An NSPCC YouGov survey found that 95 per cent of respondents in Scotland want social networks and messaging services to be designed to be safe for children.
Some 91 per cent also want firms to have a legal responsibility to detect child abuse, such as grooming, taking place on their sites.
And 79 per cent support prosecuting senior social media managers if their companies consistently fail to protect children from abuse online.
Sir Peter Wanless, NSPCC chief executive, is urging UK Culture Secretary Oliver Dowden to listen to parents, by ensuring his landmark Online Safety Bill convincingly tackles online child abuse and puts the onus on firms to prevent harm.
Peter said: “The polling shows the clear public consensus for stronger legislation that hardwires child protection into how tech firms design their platforms.
“Mr Dowden will be judged on whether he takes decisions in the public interest and acts firmly on the side of children with legislation ambitious enough to protect them from avoidable harm.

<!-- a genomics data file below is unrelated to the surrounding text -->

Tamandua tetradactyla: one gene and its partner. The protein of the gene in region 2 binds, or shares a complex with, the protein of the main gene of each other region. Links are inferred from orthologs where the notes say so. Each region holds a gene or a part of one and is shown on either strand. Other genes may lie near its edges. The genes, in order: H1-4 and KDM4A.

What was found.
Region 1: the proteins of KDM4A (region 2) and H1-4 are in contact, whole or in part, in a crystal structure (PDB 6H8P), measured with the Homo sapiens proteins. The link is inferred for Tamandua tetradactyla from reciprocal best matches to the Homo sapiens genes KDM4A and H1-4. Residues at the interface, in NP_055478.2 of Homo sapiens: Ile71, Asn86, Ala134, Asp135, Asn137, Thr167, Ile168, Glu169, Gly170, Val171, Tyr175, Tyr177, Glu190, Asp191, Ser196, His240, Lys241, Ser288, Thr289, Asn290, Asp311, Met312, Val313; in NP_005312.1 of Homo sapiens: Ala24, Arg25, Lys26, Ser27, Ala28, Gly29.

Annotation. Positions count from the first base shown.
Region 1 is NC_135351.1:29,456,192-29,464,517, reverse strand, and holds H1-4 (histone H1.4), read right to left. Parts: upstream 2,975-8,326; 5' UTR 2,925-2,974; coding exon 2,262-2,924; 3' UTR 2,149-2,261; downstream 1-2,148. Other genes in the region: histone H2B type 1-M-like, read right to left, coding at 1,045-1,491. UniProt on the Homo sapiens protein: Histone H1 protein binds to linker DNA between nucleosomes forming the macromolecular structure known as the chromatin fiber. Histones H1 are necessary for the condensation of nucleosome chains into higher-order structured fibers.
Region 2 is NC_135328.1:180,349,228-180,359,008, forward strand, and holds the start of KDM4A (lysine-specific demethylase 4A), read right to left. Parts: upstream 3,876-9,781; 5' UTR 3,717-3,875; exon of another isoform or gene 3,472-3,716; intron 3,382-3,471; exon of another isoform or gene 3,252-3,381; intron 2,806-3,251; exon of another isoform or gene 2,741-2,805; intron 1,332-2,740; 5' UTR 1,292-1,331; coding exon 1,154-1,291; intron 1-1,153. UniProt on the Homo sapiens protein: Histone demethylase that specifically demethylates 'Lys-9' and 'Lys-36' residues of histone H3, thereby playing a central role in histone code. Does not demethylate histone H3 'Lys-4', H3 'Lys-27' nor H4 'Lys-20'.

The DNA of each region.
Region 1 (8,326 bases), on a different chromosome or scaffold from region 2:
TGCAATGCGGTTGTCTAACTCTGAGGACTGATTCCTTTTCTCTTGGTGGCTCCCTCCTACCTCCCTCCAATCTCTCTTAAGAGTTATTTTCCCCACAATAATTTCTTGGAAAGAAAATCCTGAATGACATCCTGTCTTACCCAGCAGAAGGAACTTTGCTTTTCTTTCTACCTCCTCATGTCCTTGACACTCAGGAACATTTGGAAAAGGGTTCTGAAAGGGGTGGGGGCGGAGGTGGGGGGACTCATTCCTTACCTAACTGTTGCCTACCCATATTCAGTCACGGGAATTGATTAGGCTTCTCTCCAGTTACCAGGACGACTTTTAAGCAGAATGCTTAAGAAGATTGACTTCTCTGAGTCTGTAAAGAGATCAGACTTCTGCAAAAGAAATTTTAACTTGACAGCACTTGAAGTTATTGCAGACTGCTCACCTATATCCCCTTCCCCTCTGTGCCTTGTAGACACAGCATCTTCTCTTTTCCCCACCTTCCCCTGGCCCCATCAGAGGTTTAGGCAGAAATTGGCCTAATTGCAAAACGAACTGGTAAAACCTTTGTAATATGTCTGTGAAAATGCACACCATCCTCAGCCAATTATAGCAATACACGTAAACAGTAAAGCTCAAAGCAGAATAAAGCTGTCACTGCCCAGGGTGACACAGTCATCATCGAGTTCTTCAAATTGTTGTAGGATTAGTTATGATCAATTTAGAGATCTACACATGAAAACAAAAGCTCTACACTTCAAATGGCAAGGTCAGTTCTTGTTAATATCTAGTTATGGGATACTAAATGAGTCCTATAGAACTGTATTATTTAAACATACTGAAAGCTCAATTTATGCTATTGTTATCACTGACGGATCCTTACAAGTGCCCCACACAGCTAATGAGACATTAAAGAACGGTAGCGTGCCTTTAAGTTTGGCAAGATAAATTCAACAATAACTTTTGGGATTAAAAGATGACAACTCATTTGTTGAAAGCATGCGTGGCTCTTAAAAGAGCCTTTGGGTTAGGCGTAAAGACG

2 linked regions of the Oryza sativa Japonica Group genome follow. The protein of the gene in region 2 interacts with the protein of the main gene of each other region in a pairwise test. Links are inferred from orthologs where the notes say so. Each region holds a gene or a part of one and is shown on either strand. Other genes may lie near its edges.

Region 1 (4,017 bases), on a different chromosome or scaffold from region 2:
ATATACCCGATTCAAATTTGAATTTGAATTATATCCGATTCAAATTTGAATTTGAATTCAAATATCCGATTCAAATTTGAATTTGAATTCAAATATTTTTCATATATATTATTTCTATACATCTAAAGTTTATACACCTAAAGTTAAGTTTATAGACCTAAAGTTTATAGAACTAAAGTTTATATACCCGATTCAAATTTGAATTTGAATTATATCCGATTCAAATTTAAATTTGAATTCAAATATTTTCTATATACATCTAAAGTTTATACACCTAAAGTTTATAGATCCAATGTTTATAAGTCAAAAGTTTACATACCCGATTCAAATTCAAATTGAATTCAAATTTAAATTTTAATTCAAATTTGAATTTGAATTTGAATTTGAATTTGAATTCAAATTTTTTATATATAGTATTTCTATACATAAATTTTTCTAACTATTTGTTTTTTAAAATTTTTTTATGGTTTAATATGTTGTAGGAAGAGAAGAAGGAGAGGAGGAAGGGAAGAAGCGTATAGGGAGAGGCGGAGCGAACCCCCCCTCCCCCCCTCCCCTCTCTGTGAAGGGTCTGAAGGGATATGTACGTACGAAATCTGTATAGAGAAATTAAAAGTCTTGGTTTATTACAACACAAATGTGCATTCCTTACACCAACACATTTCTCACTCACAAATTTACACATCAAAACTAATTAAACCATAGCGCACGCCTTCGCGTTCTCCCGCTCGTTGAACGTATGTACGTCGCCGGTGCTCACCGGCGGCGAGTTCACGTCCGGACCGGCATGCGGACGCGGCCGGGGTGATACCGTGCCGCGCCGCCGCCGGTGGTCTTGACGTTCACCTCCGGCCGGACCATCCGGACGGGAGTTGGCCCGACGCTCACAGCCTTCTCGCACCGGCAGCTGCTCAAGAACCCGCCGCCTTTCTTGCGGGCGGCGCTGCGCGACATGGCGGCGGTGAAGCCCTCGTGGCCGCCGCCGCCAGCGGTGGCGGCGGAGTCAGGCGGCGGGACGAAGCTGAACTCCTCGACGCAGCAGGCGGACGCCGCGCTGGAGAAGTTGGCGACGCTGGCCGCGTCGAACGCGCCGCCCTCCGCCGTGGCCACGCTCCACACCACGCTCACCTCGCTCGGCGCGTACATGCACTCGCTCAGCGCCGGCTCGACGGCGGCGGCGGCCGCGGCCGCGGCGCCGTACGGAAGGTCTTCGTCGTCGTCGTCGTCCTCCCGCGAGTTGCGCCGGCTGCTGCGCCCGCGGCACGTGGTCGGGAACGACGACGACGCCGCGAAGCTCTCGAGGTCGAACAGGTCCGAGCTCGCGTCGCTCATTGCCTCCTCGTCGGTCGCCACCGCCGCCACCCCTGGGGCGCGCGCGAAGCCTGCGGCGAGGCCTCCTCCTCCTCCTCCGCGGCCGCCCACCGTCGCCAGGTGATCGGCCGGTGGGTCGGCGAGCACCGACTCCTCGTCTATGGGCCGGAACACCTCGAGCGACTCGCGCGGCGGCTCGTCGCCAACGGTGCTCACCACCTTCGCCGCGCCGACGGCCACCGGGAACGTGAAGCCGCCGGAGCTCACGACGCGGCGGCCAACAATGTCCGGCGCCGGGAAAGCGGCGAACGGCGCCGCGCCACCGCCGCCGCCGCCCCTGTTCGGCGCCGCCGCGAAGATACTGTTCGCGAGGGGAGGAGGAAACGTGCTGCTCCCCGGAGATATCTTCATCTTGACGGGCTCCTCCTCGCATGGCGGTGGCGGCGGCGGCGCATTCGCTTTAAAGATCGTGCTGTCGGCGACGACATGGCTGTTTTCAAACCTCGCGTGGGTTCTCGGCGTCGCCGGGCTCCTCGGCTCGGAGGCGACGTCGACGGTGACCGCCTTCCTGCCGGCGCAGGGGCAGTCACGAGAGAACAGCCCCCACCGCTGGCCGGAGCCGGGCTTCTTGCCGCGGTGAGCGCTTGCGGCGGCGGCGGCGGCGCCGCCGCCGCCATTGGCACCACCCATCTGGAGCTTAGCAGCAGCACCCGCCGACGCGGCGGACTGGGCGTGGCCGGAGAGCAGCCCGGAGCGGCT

“For too long children have been an afterthought for Big Tech but the Online Safety Bill can deliver a culture change by resetting industry standards and giving Ofcom the power to hold firms accountable.”
The NSPCC is calling for legislation to be more robust so it can successfully combat online child abuse at an early stage and before it spreads across platforms.
The charity wants a requirement for tech firms to treat content that facilitates sexual abuse with the same severity as material that meets the criminal threshold.
This means clamping down on “digital breadcrumbs” dropped by abusers to guide others towards illegal material, sadly widely available on social media platforms.
The NSPCC has been the leading voice for social media regulation, setting out detailed proposals for a Bill in 2019.
The UK Government’s White Paper consultation response in December set out the framework for an Online Safety Bill that is expected this spring.